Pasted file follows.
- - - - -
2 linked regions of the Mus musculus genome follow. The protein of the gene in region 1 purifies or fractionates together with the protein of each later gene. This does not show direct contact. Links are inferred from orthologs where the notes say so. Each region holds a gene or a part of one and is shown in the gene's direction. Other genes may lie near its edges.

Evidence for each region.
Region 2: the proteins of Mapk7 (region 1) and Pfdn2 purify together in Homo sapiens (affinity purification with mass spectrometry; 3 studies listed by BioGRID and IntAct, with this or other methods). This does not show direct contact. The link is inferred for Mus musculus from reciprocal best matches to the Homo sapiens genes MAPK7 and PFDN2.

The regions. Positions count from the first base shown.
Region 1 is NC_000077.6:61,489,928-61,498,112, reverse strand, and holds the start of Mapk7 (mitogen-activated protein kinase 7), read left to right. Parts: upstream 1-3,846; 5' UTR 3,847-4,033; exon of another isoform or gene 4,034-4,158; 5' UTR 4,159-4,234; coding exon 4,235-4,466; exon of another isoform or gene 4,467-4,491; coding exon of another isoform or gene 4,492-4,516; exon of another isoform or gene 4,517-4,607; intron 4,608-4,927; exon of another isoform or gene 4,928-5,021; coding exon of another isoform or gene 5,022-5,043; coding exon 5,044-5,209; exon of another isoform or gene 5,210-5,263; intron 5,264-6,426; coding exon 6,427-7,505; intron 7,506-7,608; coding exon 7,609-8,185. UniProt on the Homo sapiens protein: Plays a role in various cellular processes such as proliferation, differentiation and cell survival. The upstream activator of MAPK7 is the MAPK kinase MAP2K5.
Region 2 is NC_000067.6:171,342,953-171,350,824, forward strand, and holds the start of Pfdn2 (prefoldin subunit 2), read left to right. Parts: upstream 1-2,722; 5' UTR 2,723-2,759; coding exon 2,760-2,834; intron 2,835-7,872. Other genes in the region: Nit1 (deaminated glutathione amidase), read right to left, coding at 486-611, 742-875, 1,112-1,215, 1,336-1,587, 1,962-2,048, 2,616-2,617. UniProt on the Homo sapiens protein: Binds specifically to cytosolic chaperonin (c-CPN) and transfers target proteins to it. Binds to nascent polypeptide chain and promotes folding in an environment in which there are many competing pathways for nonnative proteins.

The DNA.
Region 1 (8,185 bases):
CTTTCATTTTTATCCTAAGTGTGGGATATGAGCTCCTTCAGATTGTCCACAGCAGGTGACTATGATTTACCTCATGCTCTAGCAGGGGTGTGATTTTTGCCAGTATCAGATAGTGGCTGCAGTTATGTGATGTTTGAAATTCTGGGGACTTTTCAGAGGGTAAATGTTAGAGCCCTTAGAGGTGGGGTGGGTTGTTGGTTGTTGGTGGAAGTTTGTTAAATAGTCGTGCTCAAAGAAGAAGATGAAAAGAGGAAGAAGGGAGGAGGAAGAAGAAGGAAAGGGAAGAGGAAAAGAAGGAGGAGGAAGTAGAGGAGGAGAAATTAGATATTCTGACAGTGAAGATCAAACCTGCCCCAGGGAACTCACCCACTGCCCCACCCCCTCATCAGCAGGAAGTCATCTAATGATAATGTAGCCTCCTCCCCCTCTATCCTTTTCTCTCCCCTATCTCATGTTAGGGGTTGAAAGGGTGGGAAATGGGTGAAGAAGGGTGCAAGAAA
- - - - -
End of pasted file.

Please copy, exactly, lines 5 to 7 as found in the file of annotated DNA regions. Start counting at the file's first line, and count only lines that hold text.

Region 1 is NC_000077.6:61,489,928-61,498,112, reverse strand, and holds the start of Mapk7 (mitogen-activated protein kinase 7), read left to right. Parts: upstream 1-3,846; 5' UTR 3,847-4,033; exon of another isoform or gene 4,034-4,158; 5' UTR 4,159-4,234; coding exon 4,235-4,466; exon of another isoform or gene 4,467-4,491; coding exon of another isoform or gene 4,492-4,516; exon of another isoform or gene 4,517-4,607; intron 4,608-4,927; exon of another isoform or gene 4,928-5,021; coding exon of another isoform or gene 5,022-5,043; coding exon 5,044-5,209; exon of another isoform or gene 5,210-5,263; intron 5,264-6,426; coding exon 6,427-7,505; intron 7,506-7,608; coding exon 7,609-8,185. UniProt on the Homo sapiens protein: Plays a role in various cellular processes such as proliferation, differentiation and cell survival. The upstream activator of MAPK7 is the MAPK kinase MAP2K5.
Region 2 is NC_000067.6:171,342,953-171,350,824, forward strand, and holds the start of Pfdn2 (prefoldin subunit 2), read left to right. Parts: upstream 1-2,722; 5' UTR 2,723-2,759; coding exon 2,760-2,834; intron 2,835-7,872. Other genes in the region: Nit1 (deaminated glutathione amidase), read right to left, coding at 486-611, 742-875, 1,112-1,215, 1,336-1,587, 1,962-2,048, 2,616-2,617. UniProt on the Homo sapiens protein: Binds specifically to cytosolic chaperonin (c-CPN) and transfers target proteins to it. Binds to nascent polypeptide chain and promotes folding in an environment in which there are many competing pathways for nonnative proteins.

The DNA.